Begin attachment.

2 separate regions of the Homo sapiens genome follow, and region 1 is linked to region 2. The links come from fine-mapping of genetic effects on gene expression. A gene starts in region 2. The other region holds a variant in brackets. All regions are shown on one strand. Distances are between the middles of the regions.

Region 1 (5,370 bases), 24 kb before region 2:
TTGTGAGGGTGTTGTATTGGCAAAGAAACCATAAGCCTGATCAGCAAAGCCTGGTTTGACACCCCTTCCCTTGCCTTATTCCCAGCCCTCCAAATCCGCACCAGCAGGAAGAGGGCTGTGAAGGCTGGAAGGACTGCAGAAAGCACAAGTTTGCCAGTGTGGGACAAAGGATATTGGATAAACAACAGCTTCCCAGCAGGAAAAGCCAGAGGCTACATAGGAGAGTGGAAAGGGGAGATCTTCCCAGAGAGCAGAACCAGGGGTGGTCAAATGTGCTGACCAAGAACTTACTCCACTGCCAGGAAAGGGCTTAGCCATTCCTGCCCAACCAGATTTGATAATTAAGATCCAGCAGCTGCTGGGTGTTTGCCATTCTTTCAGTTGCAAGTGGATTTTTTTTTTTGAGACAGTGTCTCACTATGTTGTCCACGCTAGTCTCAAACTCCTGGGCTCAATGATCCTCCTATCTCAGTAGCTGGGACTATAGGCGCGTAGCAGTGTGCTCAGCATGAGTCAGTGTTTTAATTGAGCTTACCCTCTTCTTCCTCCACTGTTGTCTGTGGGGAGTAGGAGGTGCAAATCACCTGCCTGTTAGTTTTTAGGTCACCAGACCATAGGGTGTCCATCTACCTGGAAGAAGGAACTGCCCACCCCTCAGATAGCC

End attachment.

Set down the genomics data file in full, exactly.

2 separate regions of the Homo sapiens genome follow, and region 1 is linked to region 2. The links come from fine-mapping of genetic effects on gene expression. A gene starts in region 2. The other region holds a variant in brackets. All regions are shown on one strand. Distances are between the middles of the regions.

Region 1 (5,370 bases), 24 kb before region 2:
TTGTGAGGGTGTTGTATTGGCAAAGAAACCATAAGCCTGATCAGCAAAGCCTGGTTTGACACCCCTTCCCTTGCCTTATTCCCAGCCCTCCAAATCCGCACCAGCAGGAAGAGGGCTGTGAAGGCTGGAAGGACTGCAGAAAGCACAAGTTTGCCAGTGTGGGACAAAGGATATTGGATAAACAACAGCTTCCCAGCAGGAAAAGCCAGAGGCTACATAGGAGAGTGGAAAGGGGAGATCTTCCCAGAGAGCAGAACCAGGGGTGGTCAAATGTGCTGACCAAGAACTTACTCCACTGCCAGGAAAGGGCTTAGCCATTCCTGCCCAACCAGATTTGATAATTAAGATCCAGCAGCTGCTGGGTGTTTGCCATTCTTTCAGTTGCAAGTGGATTTTTTTTTTTGAGACAGTGTCTCACTATGTTGTCCACGCTAGTCTCAAACTCCTGGGCTCAATGATCCTCCTATCTCAGTAGCTGGGACTATAGGCGCGTAGCAGTGTGCTCAGCATGAGTCAGTGTTTTAATTGAGCTTACCCTCTTCTTCCTCCACTGTTGTCTGTGGGGAGTAGGAGGTGCAAATCACCTGCCTGTTAGTTTTTAGGTCACCAGACCATAGGGTGTCCATCTACCTGGAAGAAGGAACTGCCCACCCCTCAGATAGCC